3 Binge-Worthy Travel Shows to Watch While You’re Stuck at Home

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Andre Dupuis (Cinematographer and co-creator), Justin Lukach (co-host), and Scott Wilson (co-host and co-creator) of Departures.

By now, all of us are getting pretty sick and tired of this whole self-isolation thing. The world is out there, calling to us, practically dragging us out the front door with our passports in hand. Unfortunately, it might be some time before we’ll actually be able to go anywhere except the grocery store.

So in the meantime, I’ve put together a list of my favourite binge-worthy travel shows. Grab your popcorn, take a seat on the couch, and get ready to explore the world in the comfort of your own home.

1. Departures

Available for free on YouTube or on Amazon Prime, Departures is a down-to-earth documentary travel series that follows three lifelong Canadian friends, Andre Dupuis (Cinematographer and co-creator), Justin Lukach (co-host), and Scott Wilson (co-host and co-creator) as they drop everything and take a year off from their everyday lives in search of new adventure, unique destinations, and self-discovery while travelling around the globe.

Departures, Scott Wilson, Justin Lukach, Andre Dupuis
A still from Departures‘ opening credits

Departures isn’t afraid to chronicle the reality of travel, and all of the emotional highs and lows that comes with it. It is perhaps the most relatable travel series ever created, and that is one of the many reasons why it is my personal favourite, and I can’t recommend it enough.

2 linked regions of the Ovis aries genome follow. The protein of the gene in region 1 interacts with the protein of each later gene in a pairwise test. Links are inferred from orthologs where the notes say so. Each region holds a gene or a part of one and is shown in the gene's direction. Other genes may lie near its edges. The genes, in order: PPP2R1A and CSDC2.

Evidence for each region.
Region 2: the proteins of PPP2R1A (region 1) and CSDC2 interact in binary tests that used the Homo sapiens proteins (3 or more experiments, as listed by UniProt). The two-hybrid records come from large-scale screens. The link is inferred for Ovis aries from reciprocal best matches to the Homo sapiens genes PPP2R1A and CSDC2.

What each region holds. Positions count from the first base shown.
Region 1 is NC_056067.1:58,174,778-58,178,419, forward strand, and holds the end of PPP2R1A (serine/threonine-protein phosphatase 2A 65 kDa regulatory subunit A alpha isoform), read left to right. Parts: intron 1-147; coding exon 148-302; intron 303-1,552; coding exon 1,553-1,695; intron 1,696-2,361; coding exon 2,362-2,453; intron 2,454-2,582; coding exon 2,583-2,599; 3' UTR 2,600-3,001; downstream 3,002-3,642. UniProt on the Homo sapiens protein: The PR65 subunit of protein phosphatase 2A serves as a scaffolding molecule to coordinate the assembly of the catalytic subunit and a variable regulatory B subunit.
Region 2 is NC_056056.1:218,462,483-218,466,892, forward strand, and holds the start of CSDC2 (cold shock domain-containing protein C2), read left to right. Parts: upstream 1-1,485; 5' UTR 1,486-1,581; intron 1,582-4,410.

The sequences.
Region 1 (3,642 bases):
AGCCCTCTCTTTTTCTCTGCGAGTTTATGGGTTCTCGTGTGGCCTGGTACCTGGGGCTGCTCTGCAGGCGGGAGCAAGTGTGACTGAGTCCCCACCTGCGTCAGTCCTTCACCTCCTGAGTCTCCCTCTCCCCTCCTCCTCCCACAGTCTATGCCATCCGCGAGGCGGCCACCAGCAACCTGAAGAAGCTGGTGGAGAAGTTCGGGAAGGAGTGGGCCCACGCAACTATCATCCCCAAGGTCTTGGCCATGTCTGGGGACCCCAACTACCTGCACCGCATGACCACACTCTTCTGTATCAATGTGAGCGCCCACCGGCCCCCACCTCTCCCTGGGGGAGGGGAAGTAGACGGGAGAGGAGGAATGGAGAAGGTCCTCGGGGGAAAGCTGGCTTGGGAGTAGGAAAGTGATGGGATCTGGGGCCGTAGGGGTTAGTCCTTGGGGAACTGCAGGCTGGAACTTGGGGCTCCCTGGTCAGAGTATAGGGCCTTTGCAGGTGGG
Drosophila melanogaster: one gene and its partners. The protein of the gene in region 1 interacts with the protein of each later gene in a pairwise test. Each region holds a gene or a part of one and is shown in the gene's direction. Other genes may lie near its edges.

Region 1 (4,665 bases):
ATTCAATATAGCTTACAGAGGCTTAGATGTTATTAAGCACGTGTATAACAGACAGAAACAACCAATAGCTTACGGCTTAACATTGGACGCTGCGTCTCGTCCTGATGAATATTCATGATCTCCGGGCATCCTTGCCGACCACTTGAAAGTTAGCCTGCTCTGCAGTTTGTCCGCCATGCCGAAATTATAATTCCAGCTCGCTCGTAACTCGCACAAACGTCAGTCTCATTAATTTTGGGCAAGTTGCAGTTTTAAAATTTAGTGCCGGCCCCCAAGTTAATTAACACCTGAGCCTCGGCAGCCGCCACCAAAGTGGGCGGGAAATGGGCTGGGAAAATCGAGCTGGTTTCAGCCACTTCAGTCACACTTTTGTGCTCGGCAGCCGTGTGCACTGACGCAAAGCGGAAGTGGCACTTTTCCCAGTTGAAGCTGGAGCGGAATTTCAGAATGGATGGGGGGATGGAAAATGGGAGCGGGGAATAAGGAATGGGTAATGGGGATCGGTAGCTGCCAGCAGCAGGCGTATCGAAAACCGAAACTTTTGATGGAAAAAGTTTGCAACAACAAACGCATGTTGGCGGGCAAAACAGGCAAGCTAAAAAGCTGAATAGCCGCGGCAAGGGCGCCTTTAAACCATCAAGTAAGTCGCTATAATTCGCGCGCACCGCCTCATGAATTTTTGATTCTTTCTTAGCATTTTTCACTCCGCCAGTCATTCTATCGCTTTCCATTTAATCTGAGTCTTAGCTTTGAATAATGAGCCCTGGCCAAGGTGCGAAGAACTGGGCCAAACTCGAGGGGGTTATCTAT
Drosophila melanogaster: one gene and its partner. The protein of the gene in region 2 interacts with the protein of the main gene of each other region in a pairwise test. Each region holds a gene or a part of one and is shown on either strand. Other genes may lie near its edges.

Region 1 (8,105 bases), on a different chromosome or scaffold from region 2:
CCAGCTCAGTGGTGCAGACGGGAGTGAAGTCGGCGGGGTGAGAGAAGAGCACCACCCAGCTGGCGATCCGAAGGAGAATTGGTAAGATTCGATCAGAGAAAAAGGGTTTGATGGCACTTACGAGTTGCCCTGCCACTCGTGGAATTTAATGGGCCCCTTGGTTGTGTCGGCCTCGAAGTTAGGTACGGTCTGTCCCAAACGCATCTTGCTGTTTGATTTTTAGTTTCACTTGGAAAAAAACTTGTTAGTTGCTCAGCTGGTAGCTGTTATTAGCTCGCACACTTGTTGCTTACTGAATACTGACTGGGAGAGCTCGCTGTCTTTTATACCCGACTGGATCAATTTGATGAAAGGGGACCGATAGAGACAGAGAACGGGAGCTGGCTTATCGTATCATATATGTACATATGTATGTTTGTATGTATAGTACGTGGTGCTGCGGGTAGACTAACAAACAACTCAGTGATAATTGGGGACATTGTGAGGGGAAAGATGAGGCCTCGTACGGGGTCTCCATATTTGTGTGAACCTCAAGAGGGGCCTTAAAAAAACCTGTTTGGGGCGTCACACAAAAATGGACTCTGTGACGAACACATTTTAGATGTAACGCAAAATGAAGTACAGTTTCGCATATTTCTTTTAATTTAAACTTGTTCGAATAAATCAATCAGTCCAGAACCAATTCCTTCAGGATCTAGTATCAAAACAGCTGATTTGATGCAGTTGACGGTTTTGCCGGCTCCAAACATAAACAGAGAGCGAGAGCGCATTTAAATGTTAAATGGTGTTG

Some of the show’s must-see episodes include North Korea: The Other Side (S3-E12), India: Sacred Ground (S1-E3), and Ascension Island (S1-E5).

The show originally aired from 2009-2010, spanning 3 seasons and 42 episodes. Departures boasts a 9.0/10 on IMDb and has been nominated for several Gemini Awards, including two wins.

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2. James May: Our Man in Japan

Available on Amazon Prime, James May: Our Man in Japan is a highly produced travel series that follows the comedic journey of television presenter James May (Top Gear and The Grand Tour) as he explores the length of Japan and discovers the quirks and hidden gems of the sometimes mysterious nation.

James May: Our Man in Japan
Presenter James May, and his robot sidekick Robohon

I’ll admit that I have a soft spot for anything Japan related, but nonetheless James May: Our Man in Japan does a fantastic job of showcasing a multitude of differing aspects of Japanese culture. From creating his own subway jingle, to controlling life-sized transformers, to simply trying his best to order a bowl of noodles, James May: Our Man in Japan does it all while keeping you laughing the entire time.

Here is the trailer for the show, and one of my personal favourite moments involving that of James’ love-hate relationship with small robot named Robohon.

James May: Our Man in Japan spans 1 season including 6 episodes and well deserves the 8.5/10 rating it has on IMDb. It is a show you won’t regret watching.

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3. Around the Next Bend

Also available on Amazon Prime, Around the Next Bend is raw documentary travel series that chronicles the reckless adventure of two friends from Canada, Adrian Traquair and Dustin Corkery, as they voyage on a journey of self discovery in their attempt to paddle a mind-boggling 2,500+ km long stretch of the Ganges River in a raft.

Around the Next Bend, Adrian Traquair, Dustin Corkery
Adventurers Adrian Traquair and Dustin Corkery paddling on the Ganges River

From the moment they arrive in India it becomes clear that they are woefully unprepared for the monumental task that is ahead of them. Their time on the river is full of hardship, surprises and a whole lot of laughs.

Much like Departures, Around the Next Bend is a very down-to-earth show. If you can get past the relatively low production value, you will see parts of India, and moments of human connection rarely traversed or witnessed by your everyday traveller.

Around the Next Bend has 1 season, including 12 episodes and received a 8.6/10 rating on IMDb. It is a breath of fresh air in contrast to some of the more conventional travel shows shown on TV.

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